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This Is Why Your Nonprofit Needs to Celebrate Failing
3 min to read ✭ In this post, you will learn what high impact fails are, why your nonprofit should be celebrating failure, and how they will ultimately push your organization forward.
Stop Only Celebrating Your Wins
Nonprofit leaders and marketers, it’s time to fail. Though it sounds counterintuitive to celebrate failure, we are here to tell you that if you are not failing then you are not pushing yourself hard enough. Understanding your nonprofit’s failures will get you much closer to succeeding. Your organization’s fails will help your nonprofit be completely self-aware by continuously testing your limits and how far you are willing to go. Ensure that your nonprofit is as conscious as possible and it will be the best way to audit your growth requirements and potential.
What Is a High Impact #Fail?
The best way to describe a high impact fail is that it is a failed, raw idea that your organization had taken a chance on because the outcome sounded promising. High impact fails are the shots your organization takes that have the potential to move your nonprofit forward, but ultimately do not succeed in doing so. They’re not all bad, though. Keep reading!
How Are High Impact Fails Good For Your Nonprofit?
While the risk you took was technically unsuccessful, it does not mean that the failure in and of itself cannot be qualified as a win. High impact fails mean that you are pushing the limit with where you want to take your nonprofit; they are signs of progression and modernization amidst your nonprofit’s willingness to continually innovate fresh strategies. You will eventually succeed, it is just a matter of when. A fail shows us that your nonprofit is bold and is not going to settle for playing it safe.
Why Did cBC Start Celebrating Failure?
Community Boost started celebrating failure after we felt that we were starting to plateau; our ideas, our risks, and our actions were not as daring as we wanted them to be. In order to move our company’s culture and mindset away from this feeling of mediocrity, we decided to start celebrating our high impact failures along with our wins. We have realigned what it means to us to fail, realizing that the only negative thing about failing is the fact that an idea merely didn’t work. Commemorating our high impact fails has become a way we congratulate each other for continually coming up with inventive ideas. Even when an idea we have in mind does not work out, we take that as a measure of creative success! If our team doesn’t have any high impact failures to celebrate, it means we are not pushing ourselves enough.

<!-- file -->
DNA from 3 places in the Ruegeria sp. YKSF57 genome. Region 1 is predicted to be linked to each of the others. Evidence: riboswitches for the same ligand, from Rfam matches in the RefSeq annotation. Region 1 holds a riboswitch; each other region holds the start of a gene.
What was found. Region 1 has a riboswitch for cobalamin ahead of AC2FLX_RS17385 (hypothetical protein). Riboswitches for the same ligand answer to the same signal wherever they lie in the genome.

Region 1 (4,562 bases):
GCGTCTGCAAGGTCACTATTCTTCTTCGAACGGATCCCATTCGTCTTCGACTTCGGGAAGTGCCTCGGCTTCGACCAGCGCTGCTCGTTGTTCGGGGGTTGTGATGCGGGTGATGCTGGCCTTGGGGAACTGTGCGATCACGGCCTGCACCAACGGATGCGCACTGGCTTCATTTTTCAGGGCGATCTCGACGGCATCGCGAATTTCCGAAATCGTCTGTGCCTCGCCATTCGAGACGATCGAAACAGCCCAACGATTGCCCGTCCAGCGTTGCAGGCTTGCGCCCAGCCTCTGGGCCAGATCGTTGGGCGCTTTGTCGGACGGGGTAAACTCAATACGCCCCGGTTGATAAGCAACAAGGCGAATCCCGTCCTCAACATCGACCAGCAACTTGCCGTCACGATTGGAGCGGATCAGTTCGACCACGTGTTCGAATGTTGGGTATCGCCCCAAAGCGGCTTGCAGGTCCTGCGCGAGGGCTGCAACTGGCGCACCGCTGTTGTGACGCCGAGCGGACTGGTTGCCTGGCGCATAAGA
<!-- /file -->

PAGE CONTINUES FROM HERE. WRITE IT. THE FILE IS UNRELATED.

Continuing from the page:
What Do HIFs Look Like?
We know it can seem daunting to fail, but a high impact fail is not something that should scare you or your nonprofit. Just think of it as a little victory disguising itself as a failure! Let’s say your organization is trying to become more active on social, so you compile a long list of social media influencers who could help you fundraise for your nonprofit. Of the hundreds of people you contacted to work with you, only two influencers agree to fundraise for your organization, and in the end, the partnership does not end up working out. We would consider this to be fail worth celebrating because the partnership would have pushed your organization forwards, yet the fact that prominent influencers wanted to be a part of the conversation in the first place is something amazing in itself. High impact fails can look however you want them to look just as long as you are open to accepting the silver lining they provide your nonprofit organization.
CONCLUSION: It’s Good to Fail
Next time your nonprofit does something that unexpectedly fails, make sure to celebrate it! Find the positives in the fact that failing is a testament to the lengths your organization is willing to go. That fearless boldness and voracious desire to keep your nonprofit’s strategies as raw as possible is what will push you forward amidst the wins and losses.